This is an elegant, French, summery stew we're currently enjoying; quite similar in some ways to the artichoke stews you find in Rome. I was inspired by Rowley Leigh's recent feature in the Financial Times magazine. It was about the food of Marseille and included several excellent recipes, including a genuine bouillabaisse. Researching artichauts à a barigoule, I discovered many different versions. Some included mushrooms, others carrots; most had garlic. My recipe is similar to Rowley Leighs', but I've added garlic and chopped parsley.
Take some fresh baby artichokes, and cut the tops off- just above the heart. Snap off the stems, trimming away the outer green bits so that you end up with a nice, rounded vegetable. Immediately dip the baby artichokes into a mixture of white wine vinegar and water to preserve the colour.
Cut a sweet white onion in half, and slice thinly. Add a dash of olive oil to a hot pan, and start cooking the sliced onion until it wilts. Add a generous handful of bacon lardons, and let them fry. Peel and slice some baby carrots, and add them to the pan. For variety, I sliced the carrot in two different ways: directly across to create roundels, and in half, lengthways, once the root had been removed. Add a teaspoon or so of crushed garlic.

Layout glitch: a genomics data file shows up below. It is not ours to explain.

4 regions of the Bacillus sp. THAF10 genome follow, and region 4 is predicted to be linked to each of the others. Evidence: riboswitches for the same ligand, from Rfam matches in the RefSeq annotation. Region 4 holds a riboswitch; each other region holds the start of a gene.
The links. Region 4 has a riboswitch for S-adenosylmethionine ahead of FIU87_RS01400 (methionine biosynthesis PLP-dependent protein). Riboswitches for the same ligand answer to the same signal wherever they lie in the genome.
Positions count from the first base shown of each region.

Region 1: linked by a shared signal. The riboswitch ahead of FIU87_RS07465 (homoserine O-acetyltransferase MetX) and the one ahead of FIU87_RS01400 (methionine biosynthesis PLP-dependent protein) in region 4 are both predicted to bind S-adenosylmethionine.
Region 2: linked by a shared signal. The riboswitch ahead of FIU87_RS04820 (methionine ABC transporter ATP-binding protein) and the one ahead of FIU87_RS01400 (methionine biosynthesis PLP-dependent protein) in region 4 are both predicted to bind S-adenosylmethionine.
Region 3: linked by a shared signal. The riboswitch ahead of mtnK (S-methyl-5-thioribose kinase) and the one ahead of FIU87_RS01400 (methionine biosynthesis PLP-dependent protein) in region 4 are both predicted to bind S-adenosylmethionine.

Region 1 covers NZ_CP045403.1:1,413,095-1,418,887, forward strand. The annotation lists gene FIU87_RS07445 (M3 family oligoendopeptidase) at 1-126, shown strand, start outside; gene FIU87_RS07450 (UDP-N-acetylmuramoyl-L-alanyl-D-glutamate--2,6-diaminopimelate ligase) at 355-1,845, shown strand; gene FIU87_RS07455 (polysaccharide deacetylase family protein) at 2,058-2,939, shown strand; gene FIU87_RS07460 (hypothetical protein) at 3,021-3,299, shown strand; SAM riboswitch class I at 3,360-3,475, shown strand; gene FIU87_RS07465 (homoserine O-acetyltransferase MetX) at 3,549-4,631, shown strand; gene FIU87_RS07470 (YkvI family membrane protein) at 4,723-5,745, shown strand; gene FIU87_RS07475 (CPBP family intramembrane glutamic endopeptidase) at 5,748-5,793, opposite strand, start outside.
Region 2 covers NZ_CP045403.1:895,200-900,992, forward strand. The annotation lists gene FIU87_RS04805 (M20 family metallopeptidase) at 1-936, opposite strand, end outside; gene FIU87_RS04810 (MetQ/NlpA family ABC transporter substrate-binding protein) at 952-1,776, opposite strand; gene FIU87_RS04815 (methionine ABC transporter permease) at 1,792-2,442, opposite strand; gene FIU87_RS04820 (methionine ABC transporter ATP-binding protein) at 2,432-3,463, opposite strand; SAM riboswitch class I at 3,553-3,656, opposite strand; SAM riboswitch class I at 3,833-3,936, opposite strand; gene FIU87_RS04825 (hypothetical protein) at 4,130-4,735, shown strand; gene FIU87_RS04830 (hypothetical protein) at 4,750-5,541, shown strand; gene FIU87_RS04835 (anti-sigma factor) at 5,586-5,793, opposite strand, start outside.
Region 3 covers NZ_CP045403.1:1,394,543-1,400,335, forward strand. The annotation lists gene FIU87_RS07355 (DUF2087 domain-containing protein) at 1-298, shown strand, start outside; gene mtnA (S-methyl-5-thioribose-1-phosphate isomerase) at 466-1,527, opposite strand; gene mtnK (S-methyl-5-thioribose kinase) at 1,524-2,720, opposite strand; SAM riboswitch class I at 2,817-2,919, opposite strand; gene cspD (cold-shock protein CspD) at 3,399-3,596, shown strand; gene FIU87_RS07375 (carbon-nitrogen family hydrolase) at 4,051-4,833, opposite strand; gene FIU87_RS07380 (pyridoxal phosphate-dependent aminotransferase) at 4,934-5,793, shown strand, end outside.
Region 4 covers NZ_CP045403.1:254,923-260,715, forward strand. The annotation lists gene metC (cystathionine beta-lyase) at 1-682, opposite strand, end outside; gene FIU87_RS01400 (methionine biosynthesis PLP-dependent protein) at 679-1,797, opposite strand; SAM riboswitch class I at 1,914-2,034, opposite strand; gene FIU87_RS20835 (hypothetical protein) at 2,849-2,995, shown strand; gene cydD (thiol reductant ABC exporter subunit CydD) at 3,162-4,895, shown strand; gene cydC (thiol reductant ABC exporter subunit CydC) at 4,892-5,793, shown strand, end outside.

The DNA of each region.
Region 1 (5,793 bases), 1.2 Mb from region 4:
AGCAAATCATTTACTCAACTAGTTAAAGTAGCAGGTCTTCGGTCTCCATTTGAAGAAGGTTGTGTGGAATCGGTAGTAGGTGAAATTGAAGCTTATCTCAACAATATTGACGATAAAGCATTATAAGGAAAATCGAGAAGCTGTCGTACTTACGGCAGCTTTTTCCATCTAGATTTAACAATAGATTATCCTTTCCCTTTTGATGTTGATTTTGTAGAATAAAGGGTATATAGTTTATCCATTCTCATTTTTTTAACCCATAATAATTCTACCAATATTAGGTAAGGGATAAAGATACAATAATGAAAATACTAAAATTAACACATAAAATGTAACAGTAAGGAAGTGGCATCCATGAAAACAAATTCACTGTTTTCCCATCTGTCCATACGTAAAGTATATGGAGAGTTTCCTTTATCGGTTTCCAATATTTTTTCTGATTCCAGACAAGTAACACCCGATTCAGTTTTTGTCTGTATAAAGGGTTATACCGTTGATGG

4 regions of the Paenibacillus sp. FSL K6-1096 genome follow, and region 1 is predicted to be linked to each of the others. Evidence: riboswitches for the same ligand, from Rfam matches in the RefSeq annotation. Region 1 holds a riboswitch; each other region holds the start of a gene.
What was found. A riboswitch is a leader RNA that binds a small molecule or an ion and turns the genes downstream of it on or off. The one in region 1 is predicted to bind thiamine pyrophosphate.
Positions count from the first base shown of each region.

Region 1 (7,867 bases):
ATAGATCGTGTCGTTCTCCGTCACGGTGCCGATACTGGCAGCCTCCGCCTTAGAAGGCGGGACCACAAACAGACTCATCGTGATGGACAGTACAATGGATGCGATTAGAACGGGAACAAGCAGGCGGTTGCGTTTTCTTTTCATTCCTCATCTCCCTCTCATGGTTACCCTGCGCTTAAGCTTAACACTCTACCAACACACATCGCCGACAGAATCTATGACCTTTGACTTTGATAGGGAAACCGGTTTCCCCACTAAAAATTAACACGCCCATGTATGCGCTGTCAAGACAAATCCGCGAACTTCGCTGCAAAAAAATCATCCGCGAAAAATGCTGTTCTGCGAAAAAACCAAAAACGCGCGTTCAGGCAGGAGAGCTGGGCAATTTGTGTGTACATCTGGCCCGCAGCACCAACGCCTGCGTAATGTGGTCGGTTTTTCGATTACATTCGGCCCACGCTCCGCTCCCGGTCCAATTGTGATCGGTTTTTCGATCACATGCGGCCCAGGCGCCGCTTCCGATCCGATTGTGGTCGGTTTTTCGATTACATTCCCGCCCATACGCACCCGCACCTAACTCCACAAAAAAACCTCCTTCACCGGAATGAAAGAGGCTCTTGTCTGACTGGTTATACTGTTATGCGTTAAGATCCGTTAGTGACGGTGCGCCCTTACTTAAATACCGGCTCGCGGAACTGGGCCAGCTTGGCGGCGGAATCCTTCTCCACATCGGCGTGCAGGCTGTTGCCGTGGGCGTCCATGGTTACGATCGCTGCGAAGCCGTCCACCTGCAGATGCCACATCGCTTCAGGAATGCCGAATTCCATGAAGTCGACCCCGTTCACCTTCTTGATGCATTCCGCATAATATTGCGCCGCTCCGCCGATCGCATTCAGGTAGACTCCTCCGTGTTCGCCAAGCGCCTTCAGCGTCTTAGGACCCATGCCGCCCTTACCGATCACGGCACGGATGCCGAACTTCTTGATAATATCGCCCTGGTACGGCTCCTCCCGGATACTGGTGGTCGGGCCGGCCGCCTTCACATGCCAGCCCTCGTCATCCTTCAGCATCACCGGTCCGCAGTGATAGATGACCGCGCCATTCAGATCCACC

Drain the artichokes and place them in the pan. Top up with white wine and water, until the artichokes are covered. Add a few sprigs of thyme, a teaspoon of white sugar and bring to the boil. Crank down the heat and stew very slowly with the lid on.
I reckon forty five minutes at a very low heat should be about right. Check the seasoning, adding sea salt and white pepper if you feel it needs it, and remove the thyme stalks. It's almost like a soup. Serve in a deep bowl, and sprinkle with freshly chopped parsley. If you're feeling in a peasanty mood, you can mop up the stew with hunks of French bread.